```

Out[5]:

[(1, 2, 2), (1, 3, 3), (1, 4, 4), (2, 3, 6), (2, 4, 8), (3, 4, 12)]

In [6]:

```
l = []
for x in (1, 2, 3):
for y in [1, 2, 3, 4]:
if x < y:
l.append((x, y, x*y))
l
```

Out[6]:

[(1, 2, 2), (1, 3, 3), (1, 4, 4), (2, 3, 6), (2, 4, 8), (3, 4, 12)]

**Exercise:** Print out the leap years between 1890 and 1914!

In [ ]:

```
[year for year in range(1890, 1915)];
```

In [ ]:

```
[year for year in range(1890, 1915) if year%4 == 0]
```

In [ ]:

```
[year for year in range(1890, 1915)
if (year%4 == 0 and year%100 != 0) or year%400 == 0]
```

Some simple functions can be written shorter with lambda. Traditional function, the form of it is

```
lambda arguments: expression
```

In [7]:

```
def square(x):
return x * x
square(5)
```

Out[7]:

25

You may define this function wit `lambda`

:

In [8]:

```
square2 = lambda x: x*x
square2(6)
```

Out[8]:

36

In [9]:

```
(lambda x: x**2)(6)
```

Out[9]:

36

A lambda function can have more arguments:

In [10]:

```
expr = lambda a, b, c: a + b*c
expr(2, 4, 4)
```

Out[10]:

18

The `map`

applies a given function for every element of an iterable object and returns an iterator. Describing with a math formula:
$$\mathop{\mathrm{map}}:(A\mapsto B)\times A^n\mapsto B^n\ \ (n\in \mathbb{N})$$

In [11]:

```
l = [1, 5, 8]
list(map(square, l))
```

Out[11]:

[1, 25, 64]

The same with lambda (and list comprehension):

In [12]:

```
list(map(lambda x: x**2, range(5)))
```

Out[12]:

[0, 1, 4, 9, 16]

In [13]:

```
[x**2 for x in range(5)]
```

Out[13]:

[0, 1, 4, 9, 16]

You can use a multi-variate function as the first argument. If $f$ has more variable, then you have to provide more iterables.

$$\mathop{\mathrm{map}}: (A \mapsto X)\times A^n \mapsto X^n$$$$\mathop{\mathrm{map}}: (A\times B \mapsto X) \times A^n\times B^n \mapsto X^n$$$$\mathop{\mathrm{map}}: (A\times B \times C\mapsto X)\times A^n\times B^n\times C^n \mapsto X^n$$$$\vdots$$In [14]:

```
map(pow, [0.5, 1, 1.5], [-1, 2, 3])
```

Out[14]:

<map at 0x7ffbec394be0>

In [15]:

```
list(map(pow, [0.5, 1, 1.5], [-1, 2, 3]))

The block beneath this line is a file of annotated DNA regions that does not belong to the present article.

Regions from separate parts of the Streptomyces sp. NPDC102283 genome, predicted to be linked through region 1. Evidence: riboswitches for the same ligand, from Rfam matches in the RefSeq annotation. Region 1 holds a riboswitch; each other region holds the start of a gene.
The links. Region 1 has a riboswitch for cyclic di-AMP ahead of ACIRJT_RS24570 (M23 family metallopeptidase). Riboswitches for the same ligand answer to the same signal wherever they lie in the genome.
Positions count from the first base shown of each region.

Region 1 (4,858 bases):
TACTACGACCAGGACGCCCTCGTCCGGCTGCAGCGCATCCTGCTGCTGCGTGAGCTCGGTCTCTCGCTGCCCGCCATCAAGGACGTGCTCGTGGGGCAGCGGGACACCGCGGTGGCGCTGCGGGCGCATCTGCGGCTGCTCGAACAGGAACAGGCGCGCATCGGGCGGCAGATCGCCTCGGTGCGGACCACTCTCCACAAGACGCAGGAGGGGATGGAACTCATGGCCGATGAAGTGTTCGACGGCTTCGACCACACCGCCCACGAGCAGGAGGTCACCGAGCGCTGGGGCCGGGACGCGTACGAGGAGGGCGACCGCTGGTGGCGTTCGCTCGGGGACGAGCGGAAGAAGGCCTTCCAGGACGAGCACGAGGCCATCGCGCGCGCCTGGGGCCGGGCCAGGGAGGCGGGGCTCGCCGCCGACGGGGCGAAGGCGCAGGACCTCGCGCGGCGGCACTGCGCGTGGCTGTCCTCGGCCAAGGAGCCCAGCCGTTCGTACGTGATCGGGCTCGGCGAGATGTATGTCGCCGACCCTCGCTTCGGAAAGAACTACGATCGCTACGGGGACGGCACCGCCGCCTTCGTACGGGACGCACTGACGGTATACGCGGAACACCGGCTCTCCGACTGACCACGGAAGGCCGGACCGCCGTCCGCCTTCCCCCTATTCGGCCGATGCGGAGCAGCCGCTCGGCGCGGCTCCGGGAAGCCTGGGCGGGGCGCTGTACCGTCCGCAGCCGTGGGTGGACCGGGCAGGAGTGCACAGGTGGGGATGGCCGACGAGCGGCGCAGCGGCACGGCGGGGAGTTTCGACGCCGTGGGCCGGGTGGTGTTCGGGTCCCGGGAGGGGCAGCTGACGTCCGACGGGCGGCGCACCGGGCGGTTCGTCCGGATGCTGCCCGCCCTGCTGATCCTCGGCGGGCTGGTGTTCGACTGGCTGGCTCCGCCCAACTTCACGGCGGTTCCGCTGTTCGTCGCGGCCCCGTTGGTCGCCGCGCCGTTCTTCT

```

Out[15]:

[2.0, 1, 3.375]

In [16]:

```
list(map(pow, [0.5, 1], [-1, 2, 3]))
```

Out[16]:

[2.0, 1]

We may use conditional expressions in lambda functions. Let us recall that the general form of a conditional expression is

```
expression if condition else expression_when_condition_false
```

In [17]:

```
x = -4
x if x>0 else -x
```

Out[17]:

4

In [18]:

```
absolute = lambda x: x if x >= 0 else -x
print(absolute(5), absolute(-5))
```

5 5

In [ ]:

```
list(map(lambda x: x if x>=0 else 0, range(-5,5)))
```

One of the advantage of using conditional expressions is that both `if`

and `else`

are necessary, which makes it harder to forget a case.

Bad example:

In [ ]:

```
def ageroup(x):
if x < 8:
return "child"
elif x < 15:
return "adolescent"
elif x >=18:
return "adult"
print(ageroup(16))
```

In [ ]:

```
def ageroup(x):
return "child" if x<8 else ("adolescent"
if x<15 else ("adult" if x>=18 else "INVALID"))
ageroup(16)
```

The `filter`

makes an iterator from an iterable object according to a condition given as a logical function.

The logical function should be $A\mapsto \{True, False\}$.

$$\mathrm{filter} : (A\mapsto \{True, False\})\times A^n\mapsto A^m \text{ ahol } m\leq n$$In [ ]:

```
list(filter(lambda x: x % 2 == 0, range(10)))
```

In [ ]:

```
[x for x in range(10) if x % 2 == 0]
```

In [ ]:

```
list(filter(str.isupper, "aAbBcC"))
```

`zip()`

¶In [ ]:

```
list(zip(['a', 'b', 'c'], (1, 2, 3)))
```

`any()`

és `all()`

¶According to the quantifiers the `any()`

and `all()`

built-ins look at the truth values of an iterable object, and `any()`

returns `True`

if any element in the iterable is true, and `all()`

returns `True`

if all of the elements are true.